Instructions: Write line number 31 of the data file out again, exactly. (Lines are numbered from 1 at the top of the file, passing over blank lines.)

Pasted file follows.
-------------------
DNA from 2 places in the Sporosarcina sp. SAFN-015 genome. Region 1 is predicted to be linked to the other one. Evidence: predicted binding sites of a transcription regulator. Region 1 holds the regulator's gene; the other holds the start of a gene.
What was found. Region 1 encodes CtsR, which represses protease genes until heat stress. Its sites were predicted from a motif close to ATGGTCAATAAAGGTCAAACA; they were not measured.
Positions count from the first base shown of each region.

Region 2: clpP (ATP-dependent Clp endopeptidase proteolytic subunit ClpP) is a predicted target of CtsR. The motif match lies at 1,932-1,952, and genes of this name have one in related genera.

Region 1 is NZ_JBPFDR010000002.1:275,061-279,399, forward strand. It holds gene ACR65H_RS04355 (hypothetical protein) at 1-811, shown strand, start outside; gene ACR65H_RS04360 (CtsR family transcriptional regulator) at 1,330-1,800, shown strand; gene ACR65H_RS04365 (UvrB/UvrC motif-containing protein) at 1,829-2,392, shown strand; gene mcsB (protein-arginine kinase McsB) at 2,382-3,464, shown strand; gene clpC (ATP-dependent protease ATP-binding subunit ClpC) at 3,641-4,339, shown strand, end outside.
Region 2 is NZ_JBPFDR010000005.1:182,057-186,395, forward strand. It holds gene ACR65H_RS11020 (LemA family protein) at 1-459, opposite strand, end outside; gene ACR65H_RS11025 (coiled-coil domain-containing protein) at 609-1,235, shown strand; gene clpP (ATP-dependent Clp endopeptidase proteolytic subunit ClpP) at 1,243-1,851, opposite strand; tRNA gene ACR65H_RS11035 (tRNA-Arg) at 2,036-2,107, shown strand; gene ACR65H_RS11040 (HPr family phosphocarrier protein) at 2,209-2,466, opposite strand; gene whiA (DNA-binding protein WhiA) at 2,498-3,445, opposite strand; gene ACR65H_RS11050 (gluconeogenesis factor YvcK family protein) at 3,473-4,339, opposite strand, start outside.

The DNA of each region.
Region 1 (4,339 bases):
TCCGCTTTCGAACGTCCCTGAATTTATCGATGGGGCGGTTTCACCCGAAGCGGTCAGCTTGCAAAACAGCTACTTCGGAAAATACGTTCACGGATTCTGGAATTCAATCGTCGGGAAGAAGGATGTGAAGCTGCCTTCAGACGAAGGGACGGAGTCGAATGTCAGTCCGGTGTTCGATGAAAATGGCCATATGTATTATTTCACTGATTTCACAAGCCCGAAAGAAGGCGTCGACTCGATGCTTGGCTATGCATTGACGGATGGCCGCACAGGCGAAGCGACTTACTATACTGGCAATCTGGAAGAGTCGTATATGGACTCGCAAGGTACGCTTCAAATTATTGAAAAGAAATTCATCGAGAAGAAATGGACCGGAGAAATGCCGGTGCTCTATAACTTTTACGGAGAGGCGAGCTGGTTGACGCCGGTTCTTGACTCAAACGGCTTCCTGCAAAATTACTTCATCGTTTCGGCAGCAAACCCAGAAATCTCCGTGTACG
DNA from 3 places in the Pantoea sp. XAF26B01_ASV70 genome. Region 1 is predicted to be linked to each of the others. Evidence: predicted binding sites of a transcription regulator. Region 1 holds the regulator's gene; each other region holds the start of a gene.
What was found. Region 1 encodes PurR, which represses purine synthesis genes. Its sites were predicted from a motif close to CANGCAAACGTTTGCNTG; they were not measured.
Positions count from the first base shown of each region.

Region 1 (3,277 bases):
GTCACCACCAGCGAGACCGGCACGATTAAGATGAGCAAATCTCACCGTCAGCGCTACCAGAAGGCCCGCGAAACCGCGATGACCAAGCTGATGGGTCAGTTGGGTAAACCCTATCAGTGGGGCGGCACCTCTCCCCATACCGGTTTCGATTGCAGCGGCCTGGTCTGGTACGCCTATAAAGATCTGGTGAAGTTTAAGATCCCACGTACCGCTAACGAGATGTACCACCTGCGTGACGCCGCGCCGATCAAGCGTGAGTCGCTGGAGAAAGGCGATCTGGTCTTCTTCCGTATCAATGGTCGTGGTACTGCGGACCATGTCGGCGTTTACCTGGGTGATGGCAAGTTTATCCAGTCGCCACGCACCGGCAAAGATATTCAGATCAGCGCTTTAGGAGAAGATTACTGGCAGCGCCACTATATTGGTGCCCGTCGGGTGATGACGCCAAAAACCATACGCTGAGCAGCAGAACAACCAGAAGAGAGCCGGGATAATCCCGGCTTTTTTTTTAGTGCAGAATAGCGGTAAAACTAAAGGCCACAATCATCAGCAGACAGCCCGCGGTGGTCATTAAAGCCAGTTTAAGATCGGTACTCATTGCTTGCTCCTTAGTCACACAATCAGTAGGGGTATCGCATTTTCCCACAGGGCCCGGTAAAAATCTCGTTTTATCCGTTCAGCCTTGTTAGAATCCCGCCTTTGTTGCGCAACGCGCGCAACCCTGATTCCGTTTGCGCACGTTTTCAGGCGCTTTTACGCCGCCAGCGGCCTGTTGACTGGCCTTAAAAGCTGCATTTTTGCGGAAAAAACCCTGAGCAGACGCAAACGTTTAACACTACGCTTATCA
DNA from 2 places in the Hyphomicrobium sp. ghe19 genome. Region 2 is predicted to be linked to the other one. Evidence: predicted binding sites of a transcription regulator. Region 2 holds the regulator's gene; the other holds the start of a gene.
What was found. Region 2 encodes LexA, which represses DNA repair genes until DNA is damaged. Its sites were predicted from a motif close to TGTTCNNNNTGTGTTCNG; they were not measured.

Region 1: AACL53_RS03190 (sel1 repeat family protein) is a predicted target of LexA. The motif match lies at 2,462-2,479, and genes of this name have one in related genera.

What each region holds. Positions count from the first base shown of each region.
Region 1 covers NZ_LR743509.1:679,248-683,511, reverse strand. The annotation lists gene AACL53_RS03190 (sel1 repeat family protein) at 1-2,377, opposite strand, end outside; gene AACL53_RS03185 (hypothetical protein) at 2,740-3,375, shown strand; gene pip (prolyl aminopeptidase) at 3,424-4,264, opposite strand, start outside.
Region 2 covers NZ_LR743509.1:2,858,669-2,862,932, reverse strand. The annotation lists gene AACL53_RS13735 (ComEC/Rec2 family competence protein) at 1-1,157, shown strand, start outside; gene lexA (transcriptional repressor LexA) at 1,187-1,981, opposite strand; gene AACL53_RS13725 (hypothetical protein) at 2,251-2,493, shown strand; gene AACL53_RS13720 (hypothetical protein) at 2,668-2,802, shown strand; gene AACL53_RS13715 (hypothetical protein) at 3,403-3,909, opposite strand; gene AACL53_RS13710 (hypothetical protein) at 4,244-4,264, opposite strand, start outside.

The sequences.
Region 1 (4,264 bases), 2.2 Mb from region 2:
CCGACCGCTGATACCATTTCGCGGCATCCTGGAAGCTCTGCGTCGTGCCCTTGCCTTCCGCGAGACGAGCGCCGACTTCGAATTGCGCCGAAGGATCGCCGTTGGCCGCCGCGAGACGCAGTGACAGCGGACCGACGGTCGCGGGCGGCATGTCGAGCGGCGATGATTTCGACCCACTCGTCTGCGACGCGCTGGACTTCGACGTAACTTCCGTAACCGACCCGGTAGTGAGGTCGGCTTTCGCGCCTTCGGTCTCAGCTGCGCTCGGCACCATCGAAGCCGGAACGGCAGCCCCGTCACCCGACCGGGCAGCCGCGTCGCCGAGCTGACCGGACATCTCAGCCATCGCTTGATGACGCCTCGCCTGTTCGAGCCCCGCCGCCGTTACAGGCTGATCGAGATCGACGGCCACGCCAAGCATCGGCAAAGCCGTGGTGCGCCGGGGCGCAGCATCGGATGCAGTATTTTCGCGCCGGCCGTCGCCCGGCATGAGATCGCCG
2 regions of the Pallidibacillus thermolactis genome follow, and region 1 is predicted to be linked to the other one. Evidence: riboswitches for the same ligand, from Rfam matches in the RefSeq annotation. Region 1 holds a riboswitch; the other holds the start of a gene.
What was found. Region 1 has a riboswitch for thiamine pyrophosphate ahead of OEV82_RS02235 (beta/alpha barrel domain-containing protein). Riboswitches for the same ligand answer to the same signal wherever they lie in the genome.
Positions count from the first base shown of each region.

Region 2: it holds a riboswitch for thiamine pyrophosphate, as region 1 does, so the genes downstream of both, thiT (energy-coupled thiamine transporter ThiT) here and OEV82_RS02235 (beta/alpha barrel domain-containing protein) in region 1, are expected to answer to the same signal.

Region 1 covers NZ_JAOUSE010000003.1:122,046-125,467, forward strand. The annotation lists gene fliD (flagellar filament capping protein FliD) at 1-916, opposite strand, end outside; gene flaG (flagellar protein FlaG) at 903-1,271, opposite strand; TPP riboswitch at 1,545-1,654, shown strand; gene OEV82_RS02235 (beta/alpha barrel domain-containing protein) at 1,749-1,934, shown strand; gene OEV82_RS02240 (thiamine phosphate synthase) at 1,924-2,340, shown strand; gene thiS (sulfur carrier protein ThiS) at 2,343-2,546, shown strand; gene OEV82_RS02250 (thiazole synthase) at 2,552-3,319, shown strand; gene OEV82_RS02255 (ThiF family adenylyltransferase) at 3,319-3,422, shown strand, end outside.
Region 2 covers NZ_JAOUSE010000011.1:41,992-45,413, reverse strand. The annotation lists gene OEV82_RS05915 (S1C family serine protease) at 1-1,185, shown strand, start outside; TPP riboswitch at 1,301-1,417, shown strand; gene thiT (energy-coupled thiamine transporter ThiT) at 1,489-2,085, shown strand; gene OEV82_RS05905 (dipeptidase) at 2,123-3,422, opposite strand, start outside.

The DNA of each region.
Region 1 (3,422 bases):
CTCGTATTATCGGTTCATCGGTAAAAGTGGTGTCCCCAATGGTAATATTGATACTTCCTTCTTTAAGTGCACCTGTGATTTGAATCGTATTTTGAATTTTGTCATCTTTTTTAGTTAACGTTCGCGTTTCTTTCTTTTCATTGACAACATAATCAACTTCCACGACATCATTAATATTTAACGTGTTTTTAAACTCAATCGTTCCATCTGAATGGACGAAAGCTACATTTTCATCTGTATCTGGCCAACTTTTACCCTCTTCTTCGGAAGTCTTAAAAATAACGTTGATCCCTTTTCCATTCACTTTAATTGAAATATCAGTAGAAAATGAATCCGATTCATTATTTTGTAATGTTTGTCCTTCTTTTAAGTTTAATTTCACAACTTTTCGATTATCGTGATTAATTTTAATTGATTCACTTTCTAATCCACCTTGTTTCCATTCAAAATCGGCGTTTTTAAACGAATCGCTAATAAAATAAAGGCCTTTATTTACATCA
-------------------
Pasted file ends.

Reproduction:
Region 1 (3,422 bases):